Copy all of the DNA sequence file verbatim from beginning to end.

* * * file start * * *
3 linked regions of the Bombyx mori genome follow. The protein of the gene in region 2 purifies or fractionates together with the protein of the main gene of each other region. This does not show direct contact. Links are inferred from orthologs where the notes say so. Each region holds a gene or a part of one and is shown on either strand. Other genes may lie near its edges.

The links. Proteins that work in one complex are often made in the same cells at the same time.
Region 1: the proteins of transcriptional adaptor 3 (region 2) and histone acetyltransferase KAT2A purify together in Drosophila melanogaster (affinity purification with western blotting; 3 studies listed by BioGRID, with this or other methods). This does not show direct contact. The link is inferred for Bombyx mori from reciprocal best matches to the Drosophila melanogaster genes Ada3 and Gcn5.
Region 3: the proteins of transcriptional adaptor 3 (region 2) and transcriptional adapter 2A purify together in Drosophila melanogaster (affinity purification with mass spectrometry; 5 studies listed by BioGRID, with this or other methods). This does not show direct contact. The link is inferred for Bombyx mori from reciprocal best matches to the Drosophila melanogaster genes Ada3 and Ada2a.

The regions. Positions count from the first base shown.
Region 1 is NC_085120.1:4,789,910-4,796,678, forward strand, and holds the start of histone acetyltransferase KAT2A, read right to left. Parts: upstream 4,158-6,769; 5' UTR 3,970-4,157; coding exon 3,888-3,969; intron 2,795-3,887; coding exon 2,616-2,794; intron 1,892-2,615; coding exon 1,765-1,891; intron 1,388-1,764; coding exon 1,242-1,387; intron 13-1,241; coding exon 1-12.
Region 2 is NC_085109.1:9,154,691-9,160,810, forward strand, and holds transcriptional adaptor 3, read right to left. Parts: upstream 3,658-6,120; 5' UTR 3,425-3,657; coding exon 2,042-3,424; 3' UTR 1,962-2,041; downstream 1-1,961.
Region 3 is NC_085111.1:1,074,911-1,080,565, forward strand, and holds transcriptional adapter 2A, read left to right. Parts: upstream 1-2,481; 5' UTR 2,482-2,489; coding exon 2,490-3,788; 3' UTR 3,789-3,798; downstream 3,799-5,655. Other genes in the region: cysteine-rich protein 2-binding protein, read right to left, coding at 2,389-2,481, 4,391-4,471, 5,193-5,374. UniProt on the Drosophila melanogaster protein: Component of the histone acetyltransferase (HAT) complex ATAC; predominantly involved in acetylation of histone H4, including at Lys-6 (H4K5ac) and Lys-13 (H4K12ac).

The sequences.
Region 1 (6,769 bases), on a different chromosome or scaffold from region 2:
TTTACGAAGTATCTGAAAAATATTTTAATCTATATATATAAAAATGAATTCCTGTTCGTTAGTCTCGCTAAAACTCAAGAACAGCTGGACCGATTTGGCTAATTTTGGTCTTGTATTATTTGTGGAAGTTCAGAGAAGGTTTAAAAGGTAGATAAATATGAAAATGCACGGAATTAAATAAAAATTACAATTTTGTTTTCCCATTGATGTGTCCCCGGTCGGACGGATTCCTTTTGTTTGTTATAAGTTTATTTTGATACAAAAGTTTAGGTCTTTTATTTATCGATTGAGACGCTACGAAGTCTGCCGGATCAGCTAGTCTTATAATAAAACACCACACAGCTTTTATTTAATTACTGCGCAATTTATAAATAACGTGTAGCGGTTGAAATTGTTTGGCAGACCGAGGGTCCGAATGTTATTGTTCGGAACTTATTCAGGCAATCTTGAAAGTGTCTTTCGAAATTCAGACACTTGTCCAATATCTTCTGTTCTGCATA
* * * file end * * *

3 linked regions of the Bombyx mori genome follow. The protein of the gene in region 2 purifies or fractionates together with the protein of the main gene of each other region. This does not show direct contact. Links are inferred from orthologs where the notes say so. Each region holds a gene or a part of one and is shown on either strand. Other genes may lie near its edges.

The links. Proteins that work in one complex are often made in the same cells at the same time.
Region 1: the proteins of transcriptional adaptor 3 (region 2) and histone acetyltransferase KAT2A purify together in Drosophila melanogaster (affinity purification with western blotting; 3 studies listed by BioGRID, with this or other methods). This does not show direct contact. The link is inferred for Bombyx mori from reciprocal best matches to the Drosophila melanogaster genes Ada3 and Gcn5.
Region 3: the proteins of transcriptional adaptor 3 (region 2) and transcriptional adapter 2A purify together in Drosophila melanogaster (affinity purification with mass spectrometry; 5 studies listed by BioGRID, with this or other methods). This does not show direct contact. The link is inferred for Bombyx mori from reciprocal best matches to the Drosophila melanogaster genes Ada3 and Ada2a.

The regions. Positions count from the first base shown.
Region 1 is NC_085120.1:4,789,910-4,796,678, forward strand, and holds the start of histone acetyltransferase KAT2A, read right to left. Parts: upstream 4,158-6,769; 5' UTR 3,970-4,157; coding exon 3,888-3,969; intron 2,795-3,887; coding exon 2,616-2,794; intron 1,892-2,615; coding exon 1,765-1,891; intron 1,388-1,764; coding exon 1,242-1,387; intron 13-1,241; coding exon 1-12.
Region 2 is NC_085109.1:9,154,691-9,160,810, forward strand, and holds transcriptional adaptor 3, read right to left. Parts: upstream 3,658-6,120; 5' UTR 3,425-3,657; coding exon 2,042-3,424; 3' UTR 1,962-2,041; downstream 1-1,961.
Region 3 is NC_085111.1:1,074,911-1,080,565, forward strand, and holds transcriptional adapter 2A, read left to right. Parts: upstream 1-2,481; 5' UTR 2,482-2,489; coding exon 2,490-3,788; 3' UTR 3,789-3,798; downstream 3,799-5,655. Other genes in the region: cysteine-rich protein 2-binding protein, read right to left, coding at 2,389-2,481, 4,391-4,471, 5,193-5,374. UniProt on the Drosophila melanogaster protein: Component of the histone acetyltransferase (HAT) complex ATAC; predominantly involved in acetylation of histone H4, including at Lys-6 (H4K5ac) and Lys-13 (H4K12ac).

The sequences.
Region 1 (6,769 bases), on a different chromosome or scaffold from region 2:
TTTACGAAGTATCTGAAAAATATTTTAATCTATATATATAAAAATGAATTCCTGTTCGTTAGTCTCGCTAAAACTCAAGAACAGCTGGACCGATTTGGCTAATTTTGGTCTTGTATTATTTGTGGAAGTTCAGAGAAGGTTTAAAAGGTAGATAAATATGAAAATGCACGGAATTAAATAAAAATTACAATTTTGTTTTCCCATTGATGTGTCCCCGGTCGGACGGATTCCTTTTGTTTGTTATAAGTTTATTTTGATACAAAAGTTTAGGTCTTTTATTTATCGATTGAGACGCTACGAAGTCTGCCGGATCAGCTAGTCTTATAATAAAACACCACACAGCTTTTATTTAATTACTGCGCAATTTATAAATAACGTGTAGCGGTTGAAATTGTTTGGCAGACCGAGGGTCCGAATGTTATTGTTCGGAACTTATTCAGGCAATCTTGAAAGTGTCTTTCGAAATTCAGACACTTGTCCAATATCTTCTGTTCTGCATA